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French Heritage Series II: Inside Josephine Baker's Admission to Paris' Pantheon

Gilles Codina

On November 30, French-American civil rights activist, music hall superstar, and Second World War resistance hero Josephine Baker became the first Black woman to enter France’s Panthéon mausoleum of revered historical figures.

A star of stage, screen, and song, a resistance fighter, and a civil rights activist, Josephine Baker took on many roles during her career straddling continents, epochs, and wars. This year, half a century after her death, the American-born icon of the Jazz Age in Paris became sixth woman and the first Black woman to enter the Panthéon. Join us on December 22 for an exclusive tour of the Pantheon, where one of the greatest women in history is now commemorated!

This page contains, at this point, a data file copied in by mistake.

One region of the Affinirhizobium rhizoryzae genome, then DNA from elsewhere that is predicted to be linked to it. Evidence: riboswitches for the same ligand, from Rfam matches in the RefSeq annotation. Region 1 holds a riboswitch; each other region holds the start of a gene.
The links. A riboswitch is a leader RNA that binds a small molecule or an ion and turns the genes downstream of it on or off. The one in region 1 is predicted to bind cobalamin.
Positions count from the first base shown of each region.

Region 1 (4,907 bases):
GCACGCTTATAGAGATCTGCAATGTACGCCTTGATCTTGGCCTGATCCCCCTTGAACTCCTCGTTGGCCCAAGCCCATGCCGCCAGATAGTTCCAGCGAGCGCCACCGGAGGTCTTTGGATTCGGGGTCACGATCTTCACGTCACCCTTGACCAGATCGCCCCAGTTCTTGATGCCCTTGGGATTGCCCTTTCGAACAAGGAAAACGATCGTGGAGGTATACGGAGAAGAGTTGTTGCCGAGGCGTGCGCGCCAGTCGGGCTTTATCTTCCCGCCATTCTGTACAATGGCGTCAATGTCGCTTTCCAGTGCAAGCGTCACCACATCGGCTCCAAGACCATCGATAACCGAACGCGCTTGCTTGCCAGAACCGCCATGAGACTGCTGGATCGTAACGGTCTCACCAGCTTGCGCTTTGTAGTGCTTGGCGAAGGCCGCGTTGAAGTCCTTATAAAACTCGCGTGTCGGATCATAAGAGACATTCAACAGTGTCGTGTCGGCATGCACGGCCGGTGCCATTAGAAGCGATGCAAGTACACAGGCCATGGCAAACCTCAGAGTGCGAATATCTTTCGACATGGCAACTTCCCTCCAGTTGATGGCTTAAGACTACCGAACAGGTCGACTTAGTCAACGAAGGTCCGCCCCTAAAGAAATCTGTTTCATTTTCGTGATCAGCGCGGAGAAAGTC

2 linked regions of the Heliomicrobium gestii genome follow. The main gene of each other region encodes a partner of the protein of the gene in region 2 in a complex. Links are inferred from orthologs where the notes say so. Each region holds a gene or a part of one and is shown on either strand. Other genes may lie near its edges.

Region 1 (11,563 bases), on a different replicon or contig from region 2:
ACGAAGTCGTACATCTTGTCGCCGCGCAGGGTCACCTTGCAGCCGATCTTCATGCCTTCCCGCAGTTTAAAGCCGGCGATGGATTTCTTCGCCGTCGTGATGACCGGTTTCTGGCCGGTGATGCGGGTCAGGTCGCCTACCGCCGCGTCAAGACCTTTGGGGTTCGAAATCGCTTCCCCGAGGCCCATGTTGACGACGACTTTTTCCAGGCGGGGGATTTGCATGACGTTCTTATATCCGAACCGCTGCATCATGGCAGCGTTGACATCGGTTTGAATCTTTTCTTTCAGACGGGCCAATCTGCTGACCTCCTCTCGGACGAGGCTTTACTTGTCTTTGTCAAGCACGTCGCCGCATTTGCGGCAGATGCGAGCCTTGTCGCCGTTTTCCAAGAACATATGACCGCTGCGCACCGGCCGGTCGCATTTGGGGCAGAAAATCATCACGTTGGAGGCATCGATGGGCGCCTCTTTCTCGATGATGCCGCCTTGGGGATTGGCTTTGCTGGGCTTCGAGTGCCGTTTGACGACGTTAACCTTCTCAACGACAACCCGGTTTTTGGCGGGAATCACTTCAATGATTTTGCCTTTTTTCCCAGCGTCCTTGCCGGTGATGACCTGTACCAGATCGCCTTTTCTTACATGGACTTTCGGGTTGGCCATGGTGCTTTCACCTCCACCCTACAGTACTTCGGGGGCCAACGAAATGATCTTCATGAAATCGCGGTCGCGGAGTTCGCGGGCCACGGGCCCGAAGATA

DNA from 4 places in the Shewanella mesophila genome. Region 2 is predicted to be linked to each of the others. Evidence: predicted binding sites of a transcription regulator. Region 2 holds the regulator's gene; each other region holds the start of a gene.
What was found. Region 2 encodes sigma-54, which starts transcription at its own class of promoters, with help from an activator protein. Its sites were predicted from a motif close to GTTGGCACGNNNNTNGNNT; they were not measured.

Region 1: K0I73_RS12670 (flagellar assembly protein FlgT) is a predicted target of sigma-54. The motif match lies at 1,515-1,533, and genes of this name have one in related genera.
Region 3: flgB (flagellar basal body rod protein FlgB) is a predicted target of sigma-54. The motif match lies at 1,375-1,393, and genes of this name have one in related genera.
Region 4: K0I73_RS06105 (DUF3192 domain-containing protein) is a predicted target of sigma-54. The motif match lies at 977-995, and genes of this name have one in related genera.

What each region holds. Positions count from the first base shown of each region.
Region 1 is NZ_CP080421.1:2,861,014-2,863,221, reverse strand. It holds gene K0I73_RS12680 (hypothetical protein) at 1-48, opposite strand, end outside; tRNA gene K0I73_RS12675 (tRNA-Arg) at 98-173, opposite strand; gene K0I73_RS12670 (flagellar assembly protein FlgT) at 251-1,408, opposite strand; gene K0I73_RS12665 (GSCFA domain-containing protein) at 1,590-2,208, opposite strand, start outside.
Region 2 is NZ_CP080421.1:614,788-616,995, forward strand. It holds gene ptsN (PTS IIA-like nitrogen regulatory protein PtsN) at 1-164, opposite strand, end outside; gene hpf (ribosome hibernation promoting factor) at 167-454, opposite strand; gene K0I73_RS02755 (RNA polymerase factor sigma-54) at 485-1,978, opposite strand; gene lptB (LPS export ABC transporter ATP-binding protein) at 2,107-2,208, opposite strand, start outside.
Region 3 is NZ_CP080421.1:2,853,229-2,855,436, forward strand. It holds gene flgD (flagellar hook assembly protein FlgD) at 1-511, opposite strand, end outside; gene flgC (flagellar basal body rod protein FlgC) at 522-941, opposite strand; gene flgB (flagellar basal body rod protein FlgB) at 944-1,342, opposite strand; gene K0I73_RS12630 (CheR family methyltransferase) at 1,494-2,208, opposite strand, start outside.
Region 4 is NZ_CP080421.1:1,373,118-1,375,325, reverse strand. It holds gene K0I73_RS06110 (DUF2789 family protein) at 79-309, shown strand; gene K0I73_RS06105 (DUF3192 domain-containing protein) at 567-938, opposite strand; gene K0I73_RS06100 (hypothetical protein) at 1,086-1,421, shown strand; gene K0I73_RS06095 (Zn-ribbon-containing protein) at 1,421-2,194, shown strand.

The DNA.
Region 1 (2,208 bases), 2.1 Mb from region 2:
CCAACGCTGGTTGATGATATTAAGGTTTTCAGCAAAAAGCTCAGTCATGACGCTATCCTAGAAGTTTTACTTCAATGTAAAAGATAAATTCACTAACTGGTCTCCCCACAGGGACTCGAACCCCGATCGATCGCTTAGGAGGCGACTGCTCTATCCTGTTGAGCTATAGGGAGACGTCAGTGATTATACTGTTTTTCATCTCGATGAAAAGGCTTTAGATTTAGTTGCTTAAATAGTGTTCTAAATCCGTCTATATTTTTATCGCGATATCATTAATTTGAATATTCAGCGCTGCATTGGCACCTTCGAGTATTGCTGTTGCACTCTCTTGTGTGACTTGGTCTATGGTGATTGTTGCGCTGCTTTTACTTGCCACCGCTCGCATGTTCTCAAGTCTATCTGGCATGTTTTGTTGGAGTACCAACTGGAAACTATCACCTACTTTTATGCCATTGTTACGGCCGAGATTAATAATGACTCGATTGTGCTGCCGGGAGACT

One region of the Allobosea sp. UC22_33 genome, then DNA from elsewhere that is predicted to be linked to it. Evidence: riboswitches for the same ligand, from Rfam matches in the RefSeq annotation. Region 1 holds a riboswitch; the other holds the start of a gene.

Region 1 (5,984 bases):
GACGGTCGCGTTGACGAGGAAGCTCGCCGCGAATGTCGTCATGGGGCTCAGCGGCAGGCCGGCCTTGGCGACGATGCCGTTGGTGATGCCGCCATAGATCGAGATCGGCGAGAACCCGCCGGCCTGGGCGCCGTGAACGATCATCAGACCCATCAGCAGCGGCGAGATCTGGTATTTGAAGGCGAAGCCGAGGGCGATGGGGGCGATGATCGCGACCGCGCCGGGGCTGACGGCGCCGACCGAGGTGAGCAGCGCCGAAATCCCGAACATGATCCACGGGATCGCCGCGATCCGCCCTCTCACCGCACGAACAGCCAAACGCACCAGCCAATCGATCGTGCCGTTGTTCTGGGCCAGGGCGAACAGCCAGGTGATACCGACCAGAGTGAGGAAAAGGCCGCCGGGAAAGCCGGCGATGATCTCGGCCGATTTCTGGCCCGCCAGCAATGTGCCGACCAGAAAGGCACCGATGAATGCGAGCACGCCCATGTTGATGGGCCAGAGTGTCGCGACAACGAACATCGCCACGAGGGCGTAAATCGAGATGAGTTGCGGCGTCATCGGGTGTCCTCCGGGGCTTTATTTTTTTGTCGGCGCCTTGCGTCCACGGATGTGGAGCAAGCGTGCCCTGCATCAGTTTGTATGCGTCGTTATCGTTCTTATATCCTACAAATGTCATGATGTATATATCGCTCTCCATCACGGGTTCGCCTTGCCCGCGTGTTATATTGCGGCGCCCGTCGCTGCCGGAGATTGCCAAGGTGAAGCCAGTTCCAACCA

Following the will of Louis XV, the church of Sainte-Genevieve was built in the center of Paris between 1764 and 1790. On 4 April 1791, the Constituent Assembly decided to transform it into a Pantheon. Since then, it has housed the burials of the nation's greats. 

The Centre des monuments nationaux is the leading public cultural and tourist operator with almost 10 million visitors per year. It preserves and opens up to visitors exceptional monuments as well as their parks and gardens, illustrating the richness of France's heritage through their diversity.

Learn more Pantheon and the Centre des monuments nationaux here (in French here). 

French Heritage Series is organized by Atout France and the Museum and Cultural Heritage Department of the Cultural Services of the French Embassy.